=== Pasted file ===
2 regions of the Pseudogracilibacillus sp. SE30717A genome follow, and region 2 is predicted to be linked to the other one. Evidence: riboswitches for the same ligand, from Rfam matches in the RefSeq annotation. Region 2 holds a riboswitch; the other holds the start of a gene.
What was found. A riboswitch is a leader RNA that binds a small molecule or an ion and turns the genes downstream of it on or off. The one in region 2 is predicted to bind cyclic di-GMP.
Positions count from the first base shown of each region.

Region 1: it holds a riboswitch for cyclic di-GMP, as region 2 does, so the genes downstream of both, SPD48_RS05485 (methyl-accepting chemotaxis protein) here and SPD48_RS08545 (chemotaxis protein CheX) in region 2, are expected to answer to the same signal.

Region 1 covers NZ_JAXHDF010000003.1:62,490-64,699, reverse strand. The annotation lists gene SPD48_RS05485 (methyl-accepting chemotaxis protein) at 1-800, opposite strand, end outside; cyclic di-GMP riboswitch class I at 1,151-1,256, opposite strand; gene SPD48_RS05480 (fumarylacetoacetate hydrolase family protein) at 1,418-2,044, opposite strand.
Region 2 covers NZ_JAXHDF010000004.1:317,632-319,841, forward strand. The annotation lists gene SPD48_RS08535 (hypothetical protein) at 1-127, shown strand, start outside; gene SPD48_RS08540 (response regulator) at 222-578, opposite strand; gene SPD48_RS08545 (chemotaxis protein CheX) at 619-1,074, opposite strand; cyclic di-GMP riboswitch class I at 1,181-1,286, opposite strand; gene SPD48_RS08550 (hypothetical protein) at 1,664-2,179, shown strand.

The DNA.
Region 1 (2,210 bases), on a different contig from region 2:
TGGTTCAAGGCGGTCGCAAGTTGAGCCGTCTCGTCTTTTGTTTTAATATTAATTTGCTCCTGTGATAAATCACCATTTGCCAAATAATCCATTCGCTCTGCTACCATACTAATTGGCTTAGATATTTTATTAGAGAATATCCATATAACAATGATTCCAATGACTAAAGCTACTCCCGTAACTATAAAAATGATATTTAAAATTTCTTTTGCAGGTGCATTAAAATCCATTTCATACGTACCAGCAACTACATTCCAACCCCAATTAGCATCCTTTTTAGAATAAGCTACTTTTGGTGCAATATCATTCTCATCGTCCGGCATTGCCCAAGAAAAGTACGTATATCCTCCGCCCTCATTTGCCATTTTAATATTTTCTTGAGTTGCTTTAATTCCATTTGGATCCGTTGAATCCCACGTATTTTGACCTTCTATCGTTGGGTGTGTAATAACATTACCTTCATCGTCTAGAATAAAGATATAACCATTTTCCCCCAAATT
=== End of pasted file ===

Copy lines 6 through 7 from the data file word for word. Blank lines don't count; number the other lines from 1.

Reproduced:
Region 2 covers NZ_JAXHDF010000004.1:317,632-319,841, forward strand. The annotation lists gene SPD48_RS08535 (hypothetical protein) at 1-127, shown strand, start outside; gene SPD48_RS08540 (response regulator) at 222-578, opposite strand; gene SPD48_RS08545 (chemotaxis protein CheX) at 619-1,074, opposite strand; cyclic di-GMP riboswitch class I at 1,181-1,286, opposite strand; gene SPD48_RS08550 (hypothetical protein) at 1,664-2,179, shown strand.

The DNA.